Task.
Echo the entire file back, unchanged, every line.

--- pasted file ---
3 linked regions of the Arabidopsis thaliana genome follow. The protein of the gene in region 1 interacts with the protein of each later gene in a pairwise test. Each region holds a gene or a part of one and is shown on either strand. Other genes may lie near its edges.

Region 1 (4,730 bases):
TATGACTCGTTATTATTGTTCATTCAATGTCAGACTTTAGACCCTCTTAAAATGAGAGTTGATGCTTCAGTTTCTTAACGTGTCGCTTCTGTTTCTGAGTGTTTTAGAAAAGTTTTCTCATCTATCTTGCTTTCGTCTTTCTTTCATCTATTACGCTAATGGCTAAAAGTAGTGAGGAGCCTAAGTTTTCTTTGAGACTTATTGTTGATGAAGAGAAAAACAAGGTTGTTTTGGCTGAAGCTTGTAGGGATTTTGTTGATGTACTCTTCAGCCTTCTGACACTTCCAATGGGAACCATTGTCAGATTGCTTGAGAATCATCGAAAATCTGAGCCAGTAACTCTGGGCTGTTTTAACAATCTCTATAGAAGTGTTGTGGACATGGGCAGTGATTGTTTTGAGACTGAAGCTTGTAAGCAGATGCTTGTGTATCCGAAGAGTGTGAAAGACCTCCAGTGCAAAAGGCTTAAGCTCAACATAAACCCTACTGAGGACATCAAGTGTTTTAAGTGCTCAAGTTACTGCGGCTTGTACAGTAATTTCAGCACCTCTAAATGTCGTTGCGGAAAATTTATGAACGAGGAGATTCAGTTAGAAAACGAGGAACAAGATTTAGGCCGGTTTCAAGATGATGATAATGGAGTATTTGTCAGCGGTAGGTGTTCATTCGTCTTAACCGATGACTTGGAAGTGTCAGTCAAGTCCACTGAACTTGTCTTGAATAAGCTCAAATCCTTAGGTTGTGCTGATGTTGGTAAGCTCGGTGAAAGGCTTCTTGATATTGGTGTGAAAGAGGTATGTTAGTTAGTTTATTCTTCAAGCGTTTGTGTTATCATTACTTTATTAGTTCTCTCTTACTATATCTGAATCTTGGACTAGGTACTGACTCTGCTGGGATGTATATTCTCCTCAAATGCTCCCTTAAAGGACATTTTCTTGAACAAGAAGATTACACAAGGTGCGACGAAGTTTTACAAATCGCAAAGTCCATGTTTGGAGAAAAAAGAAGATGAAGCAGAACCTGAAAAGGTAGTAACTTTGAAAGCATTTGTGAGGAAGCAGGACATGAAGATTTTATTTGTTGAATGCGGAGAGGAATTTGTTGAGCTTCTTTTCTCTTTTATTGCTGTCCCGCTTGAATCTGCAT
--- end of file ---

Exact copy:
3 linked regions of the Arabidopsis thaliana genome follow. The protein of the gene in region 1 interacts with the protein of each later gene in a pairwise test. Each region holds a gene or a part of one and is shown on either strand. Other genes may lie near its edges.

Region 1 (4,730 bases):
TATGACTCGTTATTATTGTTCATTCAATGTCAGACTTTAGACCCTCTTAAAATGAGAGTTGATGCTTCAGTTTCTTAACGTGTCGCTTCTGTTTCTGAGTGTTTTAGAAAAGTTTTCTCATCTATCTTGCTTTCGTCTTTCTTTCATCTATTACGCTAATGGCTAAAAGTAGTGAGGAGCCTAAGTTTTCTTTGAGACTTATTGTTGATGAAGAGAAAAACAAGGTTGTTTTGGCTGAAGCTTGTAGGGATTTTGTTGATGTACTCTTCAGCCTTCTGACACTTCCAATGGGAACCATTGTCAGATTGCTTGAGAATCATCGAAAATCTGAGCCAGTAACTCTGGGCTGTTTTAACAATCTCTATAGAAGTGTTGTGGACATGGGCAGTGATTGTTTTGAGACTGAAGCTTGTAAGCAGATGCTTGTGTATCCGAAGAGTGTGAAAGACCTCCAGTGCAAAAGGCTTAAGCTCAACATAAACCCTACTGAGGACATCAAGTGTTTTAAGTGCTCAAGTTACTGCGGCTTGTACAGTAATTTCAGCACCTCTAAATGTCGTTGCGGAAAATTTATGAACGAGGAGATTCAGTTAGAAAACGAGGAACAAGATTTAGGCCGGTTTCAAGATGATGATAATGGAGTATTTGTCAGCGGTAGGTGTTCATTCGTCTTAACCGATGACTTGGAAGTGTCAGTCAAGTCCACTGAACTTGTCTTGAATAAGCTCAAATCCTTAGGTTGTGCTGATGTTGGTAAGCTCGGTGAAAGGCTTCTTGATATTGGTGTGAAAGAGGTATGTTAGTTAGTTTATTCTTCAAGCGTTTGTGTTATCATTACTTTATTAGTTCTCTCTTACTATATCTGAATCTTGGACTAGGTACTGACTCTGCTGGGATGTATATTCTCCTCAAATGCTCCCTTAAAGGACATTTTCTTGAACAAGAAGATTACACAAGGTGCGACGAAGTTTTACAAATCGCAAAGTCCATGTTTGGAGAAAAAAGAAGATGAAGCAGAACCTGAAAAGGTAGTAACTTTGAAAGCATTTGTGAGGAAGCAGGACATGAAGATTTTATTTGTTGAATGCGGAGAGGAATTTGTTGAGCTTCTTTTCTCTTTTATTGCTGTCCCGCTTGAATCTGCAT